(ii) in the course of, or in relation to, trade or commerce among the States; or
(iii) in the course of, or in relation to, trade or commerce within a Territory, between a State and a Territory or between two Territories;
  2 NSWLR 48
 Ibid., at page 50F-G
 Ibid., at page 51F-G
 (1990) 27 FCR 460; 97 ALR 513; (1991) ATPR 41-069
 (1991) ATPR 41-069 at 52,054
 (1996) 4 All ER 481
 BP Refinery (Westernport) Pty Ltd v Shire of Hastings (1977) 15 ALR 363 at 376
“… for a term to be implied, the following conditions (which may overlap) must be satisfied:
1. the term must be reasonable and equitable;
2. it must be necessary to give business efficacy to the contract, so that no term will be implied if the contract is effective without it;
3. it must be so obvious that it “goes without saying”;
4. it must be capable of clear expression; and
5. it must not contradict any express term of the contract ”
 Duncan Martell, Forget those CD-ROMs: it’s on the Web, stupid. The age of going to the shop to buy software is almost over. Sydney Morning Herald, October 24, 2000, IT supplement, p 4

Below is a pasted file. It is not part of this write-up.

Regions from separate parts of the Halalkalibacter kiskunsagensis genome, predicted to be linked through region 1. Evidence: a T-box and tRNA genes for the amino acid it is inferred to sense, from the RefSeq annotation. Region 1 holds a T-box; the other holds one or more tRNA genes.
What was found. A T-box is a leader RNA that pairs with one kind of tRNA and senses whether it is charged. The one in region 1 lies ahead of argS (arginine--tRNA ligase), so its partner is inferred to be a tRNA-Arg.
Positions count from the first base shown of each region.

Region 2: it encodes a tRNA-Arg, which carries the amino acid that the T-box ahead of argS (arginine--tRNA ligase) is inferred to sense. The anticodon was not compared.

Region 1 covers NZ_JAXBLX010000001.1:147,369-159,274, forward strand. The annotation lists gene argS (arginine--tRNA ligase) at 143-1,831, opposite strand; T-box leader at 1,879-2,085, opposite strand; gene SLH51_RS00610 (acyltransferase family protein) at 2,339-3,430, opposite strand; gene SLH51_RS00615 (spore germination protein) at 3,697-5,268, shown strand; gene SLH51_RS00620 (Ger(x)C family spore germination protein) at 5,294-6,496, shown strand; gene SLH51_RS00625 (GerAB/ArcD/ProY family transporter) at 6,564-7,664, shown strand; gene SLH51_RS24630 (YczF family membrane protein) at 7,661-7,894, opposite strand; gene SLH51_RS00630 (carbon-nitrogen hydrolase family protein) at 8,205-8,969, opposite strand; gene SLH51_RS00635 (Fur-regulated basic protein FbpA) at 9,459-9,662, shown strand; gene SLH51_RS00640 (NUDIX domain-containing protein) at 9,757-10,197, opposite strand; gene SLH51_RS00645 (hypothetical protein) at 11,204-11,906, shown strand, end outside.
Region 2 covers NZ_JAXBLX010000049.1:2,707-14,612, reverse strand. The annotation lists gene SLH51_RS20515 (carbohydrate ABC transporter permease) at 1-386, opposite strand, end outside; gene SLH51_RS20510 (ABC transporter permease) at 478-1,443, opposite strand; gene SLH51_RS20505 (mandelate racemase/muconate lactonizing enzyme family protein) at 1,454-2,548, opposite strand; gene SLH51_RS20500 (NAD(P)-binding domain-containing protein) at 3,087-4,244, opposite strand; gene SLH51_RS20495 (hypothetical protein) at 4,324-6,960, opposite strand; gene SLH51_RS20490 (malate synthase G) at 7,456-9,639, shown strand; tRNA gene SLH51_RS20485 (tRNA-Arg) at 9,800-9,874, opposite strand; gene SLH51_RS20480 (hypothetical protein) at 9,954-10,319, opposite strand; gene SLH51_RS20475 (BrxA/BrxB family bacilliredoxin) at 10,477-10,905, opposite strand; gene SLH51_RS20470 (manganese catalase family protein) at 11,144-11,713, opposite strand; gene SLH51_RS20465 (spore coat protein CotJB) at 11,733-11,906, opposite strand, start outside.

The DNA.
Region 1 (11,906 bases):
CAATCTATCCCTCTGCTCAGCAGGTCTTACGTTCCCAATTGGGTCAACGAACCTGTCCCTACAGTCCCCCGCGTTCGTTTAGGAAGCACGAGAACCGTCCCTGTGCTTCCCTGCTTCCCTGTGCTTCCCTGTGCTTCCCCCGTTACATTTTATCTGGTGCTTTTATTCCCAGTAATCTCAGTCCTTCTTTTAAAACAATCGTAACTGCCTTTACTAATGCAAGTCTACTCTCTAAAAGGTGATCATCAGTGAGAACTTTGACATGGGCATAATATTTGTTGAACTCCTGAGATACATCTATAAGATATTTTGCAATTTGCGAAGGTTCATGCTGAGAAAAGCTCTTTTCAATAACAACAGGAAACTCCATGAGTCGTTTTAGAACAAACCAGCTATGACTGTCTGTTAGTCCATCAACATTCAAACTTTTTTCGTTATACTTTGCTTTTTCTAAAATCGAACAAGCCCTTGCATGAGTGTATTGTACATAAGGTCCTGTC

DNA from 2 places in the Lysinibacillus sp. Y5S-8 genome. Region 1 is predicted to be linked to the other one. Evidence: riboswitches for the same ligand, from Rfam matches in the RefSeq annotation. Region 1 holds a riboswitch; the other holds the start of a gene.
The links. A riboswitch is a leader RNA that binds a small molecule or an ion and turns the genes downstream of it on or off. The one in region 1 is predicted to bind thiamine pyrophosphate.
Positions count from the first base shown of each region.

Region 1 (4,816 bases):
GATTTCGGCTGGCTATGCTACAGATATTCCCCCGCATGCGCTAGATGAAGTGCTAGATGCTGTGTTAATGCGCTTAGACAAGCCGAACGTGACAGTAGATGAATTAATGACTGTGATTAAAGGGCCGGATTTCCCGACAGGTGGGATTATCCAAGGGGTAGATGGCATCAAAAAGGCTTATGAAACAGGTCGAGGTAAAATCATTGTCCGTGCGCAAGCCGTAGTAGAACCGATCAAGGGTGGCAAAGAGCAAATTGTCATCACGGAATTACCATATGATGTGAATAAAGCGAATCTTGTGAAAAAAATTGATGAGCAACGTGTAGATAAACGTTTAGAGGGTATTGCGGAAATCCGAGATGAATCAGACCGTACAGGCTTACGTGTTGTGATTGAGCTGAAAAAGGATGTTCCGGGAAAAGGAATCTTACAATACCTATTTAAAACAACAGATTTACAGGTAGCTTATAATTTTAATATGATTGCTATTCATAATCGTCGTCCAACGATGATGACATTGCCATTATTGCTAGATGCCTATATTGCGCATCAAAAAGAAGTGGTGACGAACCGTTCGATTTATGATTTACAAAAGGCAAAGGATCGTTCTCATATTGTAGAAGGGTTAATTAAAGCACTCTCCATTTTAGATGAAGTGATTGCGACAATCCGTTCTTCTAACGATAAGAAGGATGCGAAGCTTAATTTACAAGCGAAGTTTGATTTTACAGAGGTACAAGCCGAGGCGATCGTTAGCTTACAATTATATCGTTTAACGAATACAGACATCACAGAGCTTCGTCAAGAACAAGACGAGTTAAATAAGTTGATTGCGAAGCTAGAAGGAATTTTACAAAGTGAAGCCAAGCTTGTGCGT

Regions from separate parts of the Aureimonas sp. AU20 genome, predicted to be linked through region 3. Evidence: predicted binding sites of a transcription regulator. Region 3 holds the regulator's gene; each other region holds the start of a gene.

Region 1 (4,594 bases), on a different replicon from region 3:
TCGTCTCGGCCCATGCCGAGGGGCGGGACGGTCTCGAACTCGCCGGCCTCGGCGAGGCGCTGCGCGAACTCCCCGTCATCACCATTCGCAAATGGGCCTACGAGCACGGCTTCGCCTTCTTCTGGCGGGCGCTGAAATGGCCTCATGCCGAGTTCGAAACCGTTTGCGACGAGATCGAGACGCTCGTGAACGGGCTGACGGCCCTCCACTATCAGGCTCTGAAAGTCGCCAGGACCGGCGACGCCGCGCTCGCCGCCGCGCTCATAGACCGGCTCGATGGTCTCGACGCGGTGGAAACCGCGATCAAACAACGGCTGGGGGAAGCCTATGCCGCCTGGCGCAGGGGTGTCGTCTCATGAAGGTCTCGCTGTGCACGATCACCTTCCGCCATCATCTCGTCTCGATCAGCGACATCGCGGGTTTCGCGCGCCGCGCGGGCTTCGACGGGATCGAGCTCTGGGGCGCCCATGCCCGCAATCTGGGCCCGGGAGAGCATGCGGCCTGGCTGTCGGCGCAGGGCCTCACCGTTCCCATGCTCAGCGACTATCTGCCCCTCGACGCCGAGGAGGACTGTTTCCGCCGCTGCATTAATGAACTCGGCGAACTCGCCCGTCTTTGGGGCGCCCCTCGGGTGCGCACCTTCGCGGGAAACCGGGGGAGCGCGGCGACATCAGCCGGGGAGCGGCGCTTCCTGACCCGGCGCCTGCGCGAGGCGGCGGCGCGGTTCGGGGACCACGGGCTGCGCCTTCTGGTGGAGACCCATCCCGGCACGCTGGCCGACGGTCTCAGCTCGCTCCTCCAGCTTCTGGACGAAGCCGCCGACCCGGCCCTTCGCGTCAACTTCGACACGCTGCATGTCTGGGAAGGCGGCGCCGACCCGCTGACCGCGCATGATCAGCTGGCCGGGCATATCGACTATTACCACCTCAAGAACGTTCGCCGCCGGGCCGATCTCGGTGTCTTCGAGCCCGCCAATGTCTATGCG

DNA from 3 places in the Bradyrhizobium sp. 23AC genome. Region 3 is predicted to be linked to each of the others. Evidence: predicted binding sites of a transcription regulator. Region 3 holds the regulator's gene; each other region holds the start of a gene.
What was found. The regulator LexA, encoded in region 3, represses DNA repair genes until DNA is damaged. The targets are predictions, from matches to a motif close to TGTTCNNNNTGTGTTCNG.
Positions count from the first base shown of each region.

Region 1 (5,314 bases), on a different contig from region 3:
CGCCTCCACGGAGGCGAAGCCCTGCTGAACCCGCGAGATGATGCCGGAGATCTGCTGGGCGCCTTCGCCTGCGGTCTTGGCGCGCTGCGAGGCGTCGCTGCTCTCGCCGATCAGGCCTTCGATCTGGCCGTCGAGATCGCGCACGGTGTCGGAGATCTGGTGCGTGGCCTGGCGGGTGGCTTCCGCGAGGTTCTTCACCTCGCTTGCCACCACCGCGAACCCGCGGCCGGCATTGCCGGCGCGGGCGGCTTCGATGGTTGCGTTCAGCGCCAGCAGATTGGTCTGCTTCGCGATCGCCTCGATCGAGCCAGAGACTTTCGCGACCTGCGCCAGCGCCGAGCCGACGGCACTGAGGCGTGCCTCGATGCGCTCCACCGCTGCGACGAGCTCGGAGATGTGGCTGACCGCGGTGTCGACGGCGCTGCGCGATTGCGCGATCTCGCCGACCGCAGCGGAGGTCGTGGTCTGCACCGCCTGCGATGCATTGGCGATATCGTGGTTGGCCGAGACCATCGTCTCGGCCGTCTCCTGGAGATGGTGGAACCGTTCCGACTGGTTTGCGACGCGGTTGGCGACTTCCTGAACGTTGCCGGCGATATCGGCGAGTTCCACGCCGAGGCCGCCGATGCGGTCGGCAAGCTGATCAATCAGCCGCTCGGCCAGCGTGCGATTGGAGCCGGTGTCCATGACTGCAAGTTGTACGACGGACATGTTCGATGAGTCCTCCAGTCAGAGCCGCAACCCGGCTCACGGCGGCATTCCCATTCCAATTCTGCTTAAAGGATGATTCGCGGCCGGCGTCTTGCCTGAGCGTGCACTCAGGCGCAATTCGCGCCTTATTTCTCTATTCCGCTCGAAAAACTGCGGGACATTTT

It is suggested that the Western Australian provisions serve as the preferred model as section 33(3) of the Fair Trading Act 1987 (WA) provides for the supremacy of the Fair Trading Act implied terms over those of the Sale of Goods Act 1895 (WA) terms to the extent that they are inconsistent. This eliminates the anomaly of business sales referred to above. The Northern Territory legislation does not deal with the potential of conflict between the N.T.’s Consumer Affairs and Fair Trading Act 1990 and Sale of Goods Act 1972.